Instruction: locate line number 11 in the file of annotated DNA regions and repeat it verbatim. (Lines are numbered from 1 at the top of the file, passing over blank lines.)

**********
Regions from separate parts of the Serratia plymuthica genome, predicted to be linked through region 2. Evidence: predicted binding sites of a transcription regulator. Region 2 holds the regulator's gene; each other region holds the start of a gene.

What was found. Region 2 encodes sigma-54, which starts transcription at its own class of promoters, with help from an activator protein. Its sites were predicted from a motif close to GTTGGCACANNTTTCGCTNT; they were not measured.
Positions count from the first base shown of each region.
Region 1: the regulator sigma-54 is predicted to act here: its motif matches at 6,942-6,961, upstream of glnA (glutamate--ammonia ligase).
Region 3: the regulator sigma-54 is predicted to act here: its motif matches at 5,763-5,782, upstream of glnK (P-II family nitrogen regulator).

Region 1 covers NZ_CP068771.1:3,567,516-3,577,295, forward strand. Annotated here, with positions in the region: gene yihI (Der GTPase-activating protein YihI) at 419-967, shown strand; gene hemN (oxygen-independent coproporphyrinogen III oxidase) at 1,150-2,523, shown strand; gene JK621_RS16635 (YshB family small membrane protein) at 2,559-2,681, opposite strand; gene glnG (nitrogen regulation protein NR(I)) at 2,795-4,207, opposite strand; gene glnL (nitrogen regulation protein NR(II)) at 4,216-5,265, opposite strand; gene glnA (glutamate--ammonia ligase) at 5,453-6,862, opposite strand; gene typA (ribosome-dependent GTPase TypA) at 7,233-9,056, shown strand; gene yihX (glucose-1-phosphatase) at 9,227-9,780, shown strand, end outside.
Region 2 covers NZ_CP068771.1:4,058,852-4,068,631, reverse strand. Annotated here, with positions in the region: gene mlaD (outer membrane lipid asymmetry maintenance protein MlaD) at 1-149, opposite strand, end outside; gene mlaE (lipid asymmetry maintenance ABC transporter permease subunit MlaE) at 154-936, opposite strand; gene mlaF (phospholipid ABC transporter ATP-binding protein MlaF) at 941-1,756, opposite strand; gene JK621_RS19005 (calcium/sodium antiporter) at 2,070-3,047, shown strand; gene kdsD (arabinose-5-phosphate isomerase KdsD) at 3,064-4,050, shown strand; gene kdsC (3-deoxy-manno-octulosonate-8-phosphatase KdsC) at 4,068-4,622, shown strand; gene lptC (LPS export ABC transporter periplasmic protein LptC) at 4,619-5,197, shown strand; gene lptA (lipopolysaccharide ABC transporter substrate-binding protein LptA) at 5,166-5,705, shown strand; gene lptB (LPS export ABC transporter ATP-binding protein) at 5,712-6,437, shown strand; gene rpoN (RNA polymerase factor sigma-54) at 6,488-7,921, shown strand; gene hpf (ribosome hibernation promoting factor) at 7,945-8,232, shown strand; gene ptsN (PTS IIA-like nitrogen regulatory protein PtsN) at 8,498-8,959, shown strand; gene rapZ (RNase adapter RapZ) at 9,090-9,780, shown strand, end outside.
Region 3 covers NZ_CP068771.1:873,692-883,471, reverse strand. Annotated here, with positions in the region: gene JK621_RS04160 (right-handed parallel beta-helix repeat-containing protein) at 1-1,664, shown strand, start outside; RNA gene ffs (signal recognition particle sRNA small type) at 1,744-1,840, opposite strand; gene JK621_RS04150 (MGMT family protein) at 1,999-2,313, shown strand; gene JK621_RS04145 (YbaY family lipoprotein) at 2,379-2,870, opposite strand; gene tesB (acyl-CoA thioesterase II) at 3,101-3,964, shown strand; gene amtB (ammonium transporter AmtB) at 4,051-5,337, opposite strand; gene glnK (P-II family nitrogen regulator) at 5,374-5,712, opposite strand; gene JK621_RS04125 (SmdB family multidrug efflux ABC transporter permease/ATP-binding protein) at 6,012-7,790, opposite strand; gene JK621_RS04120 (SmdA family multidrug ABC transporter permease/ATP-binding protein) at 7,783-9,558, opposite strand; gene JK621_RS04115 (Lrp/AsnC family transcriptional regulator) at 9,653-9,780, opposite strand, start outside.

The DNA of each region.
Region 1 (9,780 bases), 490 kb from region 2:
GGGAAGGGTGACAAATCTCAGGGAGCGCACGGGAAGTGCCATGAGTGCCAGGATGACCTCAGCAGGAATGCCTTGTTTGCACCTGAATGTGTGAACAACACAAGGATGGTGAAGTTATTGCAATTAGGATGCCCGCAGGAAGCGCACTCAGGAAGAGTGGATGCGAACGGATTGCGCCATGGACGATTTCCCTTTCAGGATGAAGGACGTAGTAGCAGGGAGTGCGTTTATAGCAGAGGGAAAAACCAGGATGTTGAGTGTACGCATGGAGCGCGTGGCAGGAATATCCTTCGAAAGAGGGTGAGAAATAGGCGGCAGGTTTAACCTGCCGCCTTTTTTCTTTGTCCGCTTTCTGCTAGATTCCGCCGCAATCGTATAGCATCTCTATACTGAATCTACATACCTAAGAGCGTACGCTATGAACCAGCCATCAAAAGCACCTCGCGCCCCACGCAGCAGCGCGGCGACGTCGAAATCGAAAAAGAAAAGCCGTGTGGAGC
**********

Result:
GGGAAGGGTGACAAATCTCAGGGAGCGCACGGGAAGTGCCATGAGTGCCAGGATGACCTCAGCAGGAATGCCTTGTTTGCACCTGAATGTGTGAACAACACAAGGATGGTGAAGTTATTGCAATTAGGATGCCCGCAGGAAGCGCACTCAGGAAGAGTGGATGCGAACGGATTGCGCCATGGACGATTTCCCTTTCAGGATGAAGGACGTAGTAGCAGGGAGTGCGTTTATAGCAGAGGGAAAAACCAGGATGTTGAGTGTACGCATGGAGCGCGTGGCAGGAATATCCTTCGAAAGAGGGTGAGAAATAGGCGGCAGGTTTAACCTGCCGCCTTTTTTCTTTGTCCGCTTTCTGCTAGATTCCGCCGCAATCGTATAGCATCTCTATACTGAATCTACATACCTAAGAGCGTACGCTATGAACCAGCCATCAAAAGCACCTCGCGCCCCACGCAGCAGCGCGGCGACGTCGAAATCGAAAAAGAAAAGCCGTGTGGAGC